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Evolution and Human Nature

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  • Arthur J. Robson

Abstract

This paper considers how biological evolution shaped the elements of a simple but complete model of economic decision making. These elements are preferences, beliefs and rationality. Whereas Nature might impose preferences over consumption on the individual, Nature might optimally allow beliefs to be influenced by local knowledge and final choice to be flexible. This reinforces the usual approach. On the one hand, evolution also suggests that some extensions of this model are implausible; on the other, it suggests unexpected directions of generalization. In any case, evolution provides a basis for an overarching economic theory and maintains restrictions on this theory.

Suggested Citation

  • Arthur J. Robson, 2002. "Evolution and Human Nature," Journal of Economic Perspectives, American Economic Association, vol. 16(2), pages 89-106, Spring.
  • Handle: RePEc:aea:jecper:v:16:y:2002:i:2:p:89-106
    Note: DOI: 10.1257/0895330027274
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    File URL: http://www.aeaweb.org/articles.php?doi=10.1257/0895330027274
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    References listed on IDEAS

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    1. Machina, Mark J, 1982. ""Expected Utility" Analysis without the Independence Axiom," Econometrica, Econometric Society, vol. 50(2), pages 277-323, March.
    2. Arthur J. Robson, 2001. "Why Would Nature Give Individuals Utility Functions?," Journal of Political Economy, University of Chicago Press, vol. 109(4), pages 900-929, August.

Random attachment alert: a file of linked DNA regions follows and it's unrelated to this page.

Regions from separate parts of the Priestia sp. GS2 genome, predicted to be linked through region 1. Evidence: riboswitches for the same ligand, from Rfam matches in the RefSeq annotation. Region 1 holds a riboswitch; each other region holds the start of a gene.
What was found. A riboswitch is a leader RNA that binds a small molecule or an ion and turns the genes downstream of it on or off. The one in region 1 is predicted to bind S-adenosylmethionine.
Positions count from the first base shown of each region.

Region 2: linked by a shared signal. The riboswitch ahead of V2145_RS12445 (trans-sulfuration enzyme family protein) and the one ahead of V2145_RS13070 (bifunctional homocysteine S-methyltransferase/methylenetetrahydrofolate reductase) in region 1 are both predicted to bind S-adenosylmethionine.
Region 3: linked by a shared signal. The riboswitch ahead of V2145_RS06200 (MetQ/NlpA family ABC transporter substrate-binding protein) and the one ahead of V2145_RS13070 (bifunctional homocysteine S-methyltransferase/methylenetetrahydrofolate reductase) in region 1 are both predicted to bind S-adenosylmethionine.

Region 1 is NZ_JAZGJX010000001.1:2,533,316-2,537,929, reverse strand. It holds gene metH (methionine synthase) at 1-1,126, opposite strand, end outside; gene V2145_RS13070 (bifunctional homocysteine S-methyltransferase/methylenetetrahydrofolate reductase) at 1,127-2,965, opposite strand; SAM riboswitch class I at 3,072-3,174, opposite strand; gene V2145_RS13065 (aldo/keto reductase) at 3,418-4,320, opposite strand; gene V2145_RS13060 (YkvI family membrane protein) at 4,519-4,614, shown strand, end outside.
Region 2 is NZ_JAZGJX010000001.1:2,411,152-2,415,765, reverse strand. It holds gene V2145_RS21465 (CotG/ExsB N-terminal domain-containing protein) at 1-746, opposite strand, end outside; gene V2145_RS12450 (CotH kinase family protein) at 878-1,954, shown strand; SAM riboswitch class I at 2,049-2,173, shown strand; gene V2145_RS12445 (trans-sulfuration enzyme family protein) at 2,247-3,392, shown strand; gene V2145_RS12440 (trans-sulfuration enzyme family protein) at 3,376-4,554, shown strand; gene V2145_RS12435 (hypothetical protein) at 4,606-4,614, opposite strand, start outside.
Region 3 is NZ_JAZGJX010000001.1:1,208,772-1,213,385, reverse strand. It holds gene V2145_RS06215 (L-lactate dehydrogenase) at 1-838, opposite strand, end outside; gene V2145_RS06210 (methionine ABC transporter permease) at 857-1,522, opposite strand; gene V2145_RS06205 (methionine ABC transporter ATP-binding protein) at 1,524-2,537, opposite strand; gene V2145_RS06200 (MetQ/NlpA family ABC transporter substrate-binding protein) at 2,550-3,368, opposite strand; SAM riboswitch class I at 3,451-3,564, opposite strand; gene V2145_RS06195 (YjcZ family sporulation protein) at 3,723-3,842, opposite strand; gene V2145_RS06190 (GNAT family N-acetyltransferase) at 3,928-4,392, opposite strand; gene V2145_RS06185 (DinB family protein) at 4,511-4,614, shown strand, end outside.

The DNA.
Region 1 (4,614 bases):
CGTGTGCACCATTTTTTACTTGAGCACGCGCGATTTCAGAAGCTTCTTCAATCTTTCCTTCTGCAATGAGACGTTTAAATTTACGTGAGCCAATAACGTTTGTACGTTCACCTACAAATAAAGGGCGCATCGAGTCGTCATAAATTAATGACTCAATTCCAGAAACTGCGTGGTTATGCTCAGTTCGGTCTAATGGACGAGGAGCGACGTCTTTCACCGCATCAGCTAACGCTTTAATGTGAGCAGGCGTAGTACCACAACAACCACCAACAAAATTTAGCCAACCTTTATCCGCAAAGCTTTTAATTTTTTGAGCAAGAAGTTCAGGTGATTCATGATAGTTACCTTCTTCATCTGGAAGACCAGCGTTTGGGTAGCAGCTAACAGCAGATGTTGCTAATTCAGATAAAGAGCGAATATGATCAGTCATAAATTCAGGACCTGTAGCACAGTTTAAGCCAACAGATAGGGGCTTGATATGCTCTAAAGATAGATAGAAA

3. Ehrlich, Isaac & Chuma, Hiroyuki, 1990. "A Model of the Demand for Longevity and the Value of Life Extension," Journal of Political Economy, University of Chicago Press, vol. 98(4), pages 761-782, August.
    4. George-Marios Angeletos, 2001. "The Hyberbolic Consumption Model: Calibration, Simulation, and Empirical Evaluation," Journal of Economic Perspectives, American Economic Association, vol. 15(3), pages 47-68, Summer.
    5. Rogers, Alan R, 1994. "Evolution of Time Preference by Natural Selection," American Economic Review, American Economic Association, vol. 84(3), pages 460-481, June.
    6. Waldman, Michael, 1994. "Systematic Errors and the Theory of Natural Selection," American Economic Review, American Economic Association, vol. 84(3), pages 482-497, June.
    7. Robson, Arthur J., 1996. "A Biological Basis for Expected and Non-expected Utility," Journal of Economic Theory, Elsevier, vol. 68(2), pages 397-424, February.
    8. Loewenstein, George & Thaler, Richard H, 1989. "Intertemporal Choice," Journal of Economic Perspectives, American Economic Association, vol. 3(4), pages 181-193, Fall.
    9. Arthur J. Robson & Hillard S. Kaplan, 2003. "The Evolution of Human Life Expectancy and Intelligence in Hunter-Gatherer Economies," American Economic Review, American Economic Association, vol. 93(1), pages 150-169, March.
    10. Arthur J. Robson, 2001. "The Biological Basis of Economic Behavior," Journal of Economic Literature, American Economic Association, vol. 39(1), pages 11-33, March.
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